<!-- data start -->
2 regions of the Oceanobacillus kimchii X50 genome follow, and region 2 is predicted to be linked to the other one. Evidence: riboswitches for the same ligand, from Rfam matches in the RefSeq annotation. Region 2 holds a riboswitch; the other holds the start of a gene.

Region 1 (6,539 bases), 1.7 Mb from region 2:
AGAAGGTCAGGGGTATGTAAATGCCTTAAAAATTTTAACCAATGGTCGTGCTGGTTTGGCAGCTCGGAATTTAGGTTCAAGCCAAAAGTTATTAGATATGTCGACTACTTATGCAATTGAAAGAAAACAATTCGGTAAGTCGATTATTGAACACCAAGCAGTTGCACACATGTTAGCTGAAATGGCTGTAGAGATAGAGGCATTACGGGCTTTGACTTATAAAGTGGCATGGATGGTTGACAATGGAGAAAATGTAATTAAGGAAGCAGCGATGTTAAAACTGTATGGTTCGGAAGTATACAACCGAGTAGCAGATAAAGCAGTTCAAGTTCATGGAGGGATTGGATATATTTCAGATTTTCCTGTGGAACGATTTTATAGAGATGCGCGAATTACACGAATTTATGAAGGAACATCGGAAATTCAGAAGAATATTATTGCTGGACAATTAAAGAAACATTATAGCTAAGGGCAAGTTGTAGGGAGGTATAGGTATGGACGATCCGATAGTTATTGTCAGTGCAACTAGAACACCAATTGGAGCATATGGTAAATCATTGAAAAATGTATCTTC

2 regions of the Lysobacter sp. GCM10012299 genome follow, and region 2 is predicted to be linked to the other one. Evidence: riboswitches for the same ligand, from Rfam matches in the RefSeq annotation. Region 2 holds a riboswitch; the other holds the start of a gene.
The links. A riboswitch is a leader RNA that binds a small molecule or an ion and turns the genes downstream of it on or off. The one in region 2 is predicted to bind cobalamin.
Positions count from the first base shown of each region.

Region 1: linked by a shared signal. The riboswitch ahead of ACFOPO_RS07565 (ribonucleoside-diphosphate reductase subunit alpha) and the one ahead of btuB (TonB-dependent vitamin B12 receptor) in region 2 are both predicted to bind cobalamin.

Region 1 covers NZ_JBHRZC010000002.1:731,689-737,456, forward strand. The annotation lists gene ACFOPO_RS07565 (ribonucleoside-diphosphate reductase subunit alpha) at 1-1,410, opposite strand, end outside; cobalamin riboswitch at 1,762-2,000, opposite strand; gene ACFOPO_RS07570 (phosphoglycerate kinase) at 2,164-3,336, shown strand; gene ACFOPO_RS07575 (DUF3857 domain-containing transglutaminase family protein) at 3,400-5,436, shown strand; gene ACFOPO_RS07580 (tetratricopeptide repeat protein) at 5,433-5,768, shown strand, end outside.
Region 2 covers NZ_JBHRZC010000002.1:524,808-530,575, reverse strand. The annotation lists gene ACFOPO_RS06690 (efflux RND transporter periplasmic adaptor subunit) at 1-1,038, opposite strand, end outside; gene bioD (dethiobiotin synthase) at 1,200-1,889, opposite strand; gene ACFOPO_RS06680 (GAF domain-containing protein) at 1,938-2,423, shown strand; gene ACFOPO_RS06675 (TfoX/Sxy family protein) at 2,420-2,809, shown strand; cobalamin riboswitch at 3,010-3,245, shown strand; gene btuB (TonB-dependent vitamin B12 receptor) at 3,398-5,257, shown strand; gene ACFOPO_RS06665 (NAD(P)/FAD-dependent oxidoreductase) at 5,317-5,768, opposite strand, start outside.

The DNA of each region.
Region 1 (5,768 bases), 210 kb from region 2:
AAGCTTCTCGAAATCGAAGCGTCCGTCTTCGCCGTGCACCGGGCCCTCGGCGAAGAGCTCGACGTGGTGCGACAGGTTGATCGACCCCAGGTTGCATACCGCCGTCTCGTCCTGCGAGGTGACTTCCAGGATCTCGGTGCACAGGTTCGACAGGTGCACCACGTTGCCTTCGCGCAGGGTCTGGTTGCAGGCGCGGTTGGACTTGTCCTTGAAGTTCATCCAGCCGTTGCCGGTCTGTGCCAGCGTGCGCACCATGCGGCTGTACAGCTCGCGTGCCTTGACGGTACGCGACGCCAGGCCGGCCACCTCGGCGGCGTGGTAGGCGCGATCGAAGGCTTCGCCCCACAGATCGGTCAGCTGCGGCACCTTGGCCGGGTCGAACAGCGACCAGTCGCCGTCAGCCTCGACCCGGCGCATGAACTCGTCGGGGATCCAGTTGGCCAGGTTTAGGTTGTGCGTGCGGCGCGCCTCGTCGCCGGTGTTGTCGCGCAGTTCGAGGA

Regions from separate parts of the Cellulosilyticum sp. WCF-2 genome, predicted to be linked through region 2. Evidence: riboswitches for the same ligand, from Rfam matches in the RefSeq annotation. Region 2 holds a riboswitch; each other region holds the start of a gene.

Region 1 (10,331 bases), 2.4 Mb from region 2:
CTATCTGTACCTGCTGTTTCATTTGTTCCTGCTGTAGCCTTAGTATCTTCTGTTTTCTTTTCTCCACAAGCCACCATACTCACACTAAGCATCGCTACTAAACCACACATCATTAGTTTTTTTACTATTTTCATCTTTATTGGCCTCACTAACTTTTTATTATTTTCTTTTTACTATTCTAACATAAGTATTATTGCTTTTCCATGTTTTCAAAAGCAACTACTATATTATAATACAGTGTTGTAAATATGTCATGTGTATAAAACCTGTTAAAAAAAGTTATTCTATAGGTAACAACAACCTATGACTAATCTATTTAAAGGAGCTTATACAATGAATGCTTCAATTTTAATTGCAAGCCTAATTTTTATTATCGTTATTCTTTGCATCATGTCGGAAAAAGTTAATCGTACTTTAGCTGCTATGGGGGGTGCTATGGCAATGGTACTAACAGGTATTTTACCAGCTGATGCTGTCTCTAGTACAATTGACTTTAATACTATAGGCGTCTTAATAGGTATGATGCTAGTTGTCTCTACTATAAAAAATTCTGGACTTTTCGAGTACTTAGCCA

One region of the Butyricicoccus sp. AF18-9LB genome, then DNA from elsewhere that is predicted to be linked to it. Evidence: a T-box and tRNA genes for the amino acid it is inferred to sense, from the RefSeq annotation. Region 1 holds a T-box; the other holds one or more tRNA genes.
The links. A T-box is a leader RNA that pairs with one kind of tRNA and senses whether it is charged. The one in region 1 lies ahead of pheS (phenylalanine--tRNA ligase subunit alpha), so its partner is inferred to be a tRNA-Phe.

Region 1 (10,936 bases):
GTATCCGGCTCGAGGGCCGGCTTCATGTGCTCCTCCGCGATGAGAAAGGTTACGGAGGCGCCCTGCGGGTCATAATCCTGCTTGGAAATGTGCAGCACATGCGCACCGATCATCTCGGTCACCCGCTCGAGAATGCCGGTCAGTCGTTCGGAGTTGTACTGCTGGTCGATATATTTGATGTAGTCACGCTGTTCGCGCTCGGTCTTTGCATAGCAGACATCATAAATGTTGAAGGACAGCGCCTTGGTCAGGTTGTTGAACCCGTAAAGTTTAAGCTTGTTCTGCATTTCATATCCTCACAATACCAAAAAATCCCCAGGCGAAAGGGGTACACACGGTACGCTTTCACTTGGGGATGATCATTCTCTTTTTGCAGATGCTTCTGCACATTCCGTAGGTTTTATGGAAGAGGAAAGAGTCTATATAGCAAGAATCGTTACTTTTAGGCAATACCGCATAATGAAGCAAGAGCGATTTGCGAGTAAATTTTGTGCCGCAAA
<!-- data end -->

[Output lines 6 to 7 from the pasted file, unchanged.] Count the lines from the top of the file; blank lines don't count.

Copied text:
Positions count from the first base shown of each region.

Region 1: linked by a shared signal. The riboswitch ahead of ACFOPO_RS07565 (ribonucleoside-diphosphate reductase subunit alpha) and the one ahead of btuB (TonB-dependent vitamin B12 receptor) in region 2 are both predicted to bind cobalamin.